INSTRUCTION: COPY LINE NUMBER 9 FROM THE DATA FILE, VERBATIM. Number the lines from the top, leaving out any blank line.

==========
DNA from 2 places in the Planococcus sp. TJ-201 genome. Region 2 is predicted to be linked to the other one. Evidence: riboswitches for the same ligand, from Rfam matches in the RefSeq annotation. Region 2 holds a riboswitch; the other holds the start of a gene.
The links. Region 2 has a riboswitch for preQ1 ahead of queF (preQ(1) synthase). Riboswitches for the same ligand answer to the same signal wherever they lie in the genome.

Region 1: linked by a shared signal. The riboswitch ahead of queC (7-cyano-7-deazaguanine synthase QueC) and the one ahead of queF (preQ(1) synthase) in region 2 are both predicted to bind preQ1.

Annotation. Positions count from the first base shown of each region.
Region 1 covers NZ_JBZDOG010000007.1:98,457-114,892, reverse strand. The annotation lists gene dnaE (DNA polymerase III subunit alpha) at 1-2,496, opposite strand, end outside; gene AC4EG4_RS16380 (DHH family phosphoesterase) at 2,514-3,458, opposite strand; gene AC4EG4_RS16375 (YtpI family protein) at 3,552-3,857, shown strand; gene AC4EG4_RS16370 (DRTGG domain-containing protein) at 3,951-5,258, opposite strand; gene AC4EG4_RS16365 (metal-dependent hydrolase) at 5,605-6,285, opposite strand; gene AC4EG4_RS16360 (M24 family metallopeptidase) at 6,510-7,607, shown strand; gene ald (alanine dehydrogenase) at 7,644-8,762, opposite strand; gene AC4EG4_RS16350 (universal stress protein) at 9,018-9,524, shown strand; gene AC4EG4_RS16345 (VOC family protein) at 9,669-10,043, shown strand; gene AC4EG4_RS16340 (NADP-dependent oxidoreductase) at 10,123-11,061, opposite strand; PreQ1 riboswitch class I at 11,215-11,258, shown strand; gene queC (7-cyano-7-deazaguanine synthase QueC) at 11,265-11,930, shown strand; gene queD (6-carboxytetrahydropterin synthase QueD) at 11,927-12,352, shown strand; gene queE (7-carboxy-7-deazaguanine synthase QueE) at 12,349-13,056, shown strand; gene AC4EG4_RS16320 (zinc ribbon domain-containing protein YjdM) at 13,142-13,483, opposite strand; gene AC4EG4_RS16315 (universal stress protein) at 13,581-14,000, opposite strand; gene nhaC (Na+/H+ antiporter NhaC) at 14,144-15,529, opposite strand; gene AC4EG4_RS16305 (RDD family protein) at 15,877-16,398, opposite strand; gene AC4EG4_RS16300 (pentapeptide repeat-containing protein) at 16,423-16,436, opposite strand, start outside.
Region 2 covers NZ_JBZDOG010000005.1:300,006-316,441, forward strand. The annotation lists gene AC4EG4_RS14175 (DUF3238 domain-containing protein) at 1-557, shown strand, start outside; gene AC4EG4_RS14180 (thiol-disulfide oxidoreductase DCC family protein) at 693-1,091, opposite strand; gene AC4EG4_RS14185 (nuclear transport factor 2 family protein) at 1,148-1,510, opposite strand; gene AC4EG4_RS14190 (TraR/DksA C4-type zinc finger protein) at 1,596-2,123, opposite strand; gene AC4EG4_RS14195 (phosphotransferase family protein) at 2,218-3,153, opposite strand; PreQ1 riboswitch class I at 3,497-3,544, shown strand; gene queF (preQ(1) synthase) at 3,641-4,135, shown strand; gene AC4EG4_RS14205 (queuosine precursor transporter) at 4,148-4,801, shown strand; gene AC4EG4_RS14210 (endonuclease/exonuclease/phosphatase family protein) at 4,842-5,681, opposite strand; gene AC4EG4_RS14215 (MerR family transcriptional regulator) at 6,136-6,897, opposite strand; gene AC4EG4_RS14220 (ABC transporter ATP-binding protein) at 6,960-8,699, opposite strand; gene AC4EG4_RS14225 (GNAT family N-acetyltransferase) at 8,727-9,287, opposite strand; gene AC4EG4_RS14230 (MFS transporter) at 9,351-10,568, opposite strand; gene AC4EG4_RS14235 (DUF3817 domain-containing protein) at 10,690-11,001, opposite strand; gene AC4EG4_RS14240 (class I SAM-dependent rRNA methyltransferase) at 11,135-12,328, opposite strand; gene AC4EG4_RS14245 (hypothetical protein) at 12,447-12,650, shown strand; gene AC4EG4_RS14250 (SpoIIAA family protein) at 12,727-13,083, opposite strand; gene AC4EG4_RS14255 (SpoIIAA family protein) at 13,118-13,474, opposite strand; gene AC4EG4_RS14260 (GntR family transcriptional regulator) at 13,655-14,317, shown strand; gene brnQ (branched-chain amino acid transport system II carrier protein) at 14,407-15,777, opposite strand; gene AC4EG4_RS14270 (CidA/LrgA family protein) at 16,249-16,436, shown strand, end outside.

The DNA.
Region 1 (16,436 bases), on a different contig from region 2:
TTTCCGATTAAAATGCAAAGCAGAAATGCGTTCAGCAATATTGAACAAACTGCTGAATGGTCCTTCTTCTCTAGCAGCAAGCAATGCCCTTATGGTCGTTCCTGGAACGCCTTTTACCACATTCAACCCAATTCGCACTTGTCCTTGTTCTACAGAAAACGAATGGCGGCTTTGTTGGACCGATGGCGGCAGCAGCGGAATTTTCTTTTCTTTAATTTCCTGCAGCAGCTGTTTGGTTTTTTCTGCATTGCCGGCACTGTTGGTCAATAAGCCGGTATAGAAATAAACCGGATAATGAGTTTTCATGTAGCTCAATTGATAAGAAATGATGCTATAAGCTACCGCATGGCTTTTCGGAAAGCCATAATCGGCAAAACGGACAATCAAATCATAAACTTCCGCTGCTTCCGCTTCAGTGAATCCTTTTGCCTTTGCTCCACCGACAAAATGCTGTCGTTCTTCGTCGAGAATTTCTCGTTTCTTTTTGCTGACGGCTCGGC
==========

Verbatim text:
TTTCCGATTAAAATGCAAAGCAGAAATGCGTTCAGCAATATTGAACAAACTGCTGAATGGTCCTTCTTCTCTAGCAGCAAGCAATGCCCTTATGGTCGTTCCTGGAACGCCTTTTACCACATTCAACCCAATTCGCACTTGTCCTTGTTCTACAGAAAACGAATGGCGGCTTTGTTGGACCGATGGCGGCAGCAGCGGAATTTTCTTTTCTTTAATTTCCTGCAGCAGCTGTTTGGTTTTTTCTGCATTGCCGGCACTGTTGGTCAATAAGCCGGTATAGAAATAAACCGGATAATGAGTTTTCATGTAGCTCAATTGATAAGAAATGATGCTATAAGCTACCGCATGGCTTTTCGGAAAGCCATAATCGGCAAAACGGACAATCAAATCATAAACTTCCGCTGCTTCCGCTTCAGTGAATCCTTTTGCCTTTGCTCCACCGACAAAATGCTGTCGTTCTTCGTCGAGAATTTCTCGTTTCTTTTTGCTGACGGCTCGGC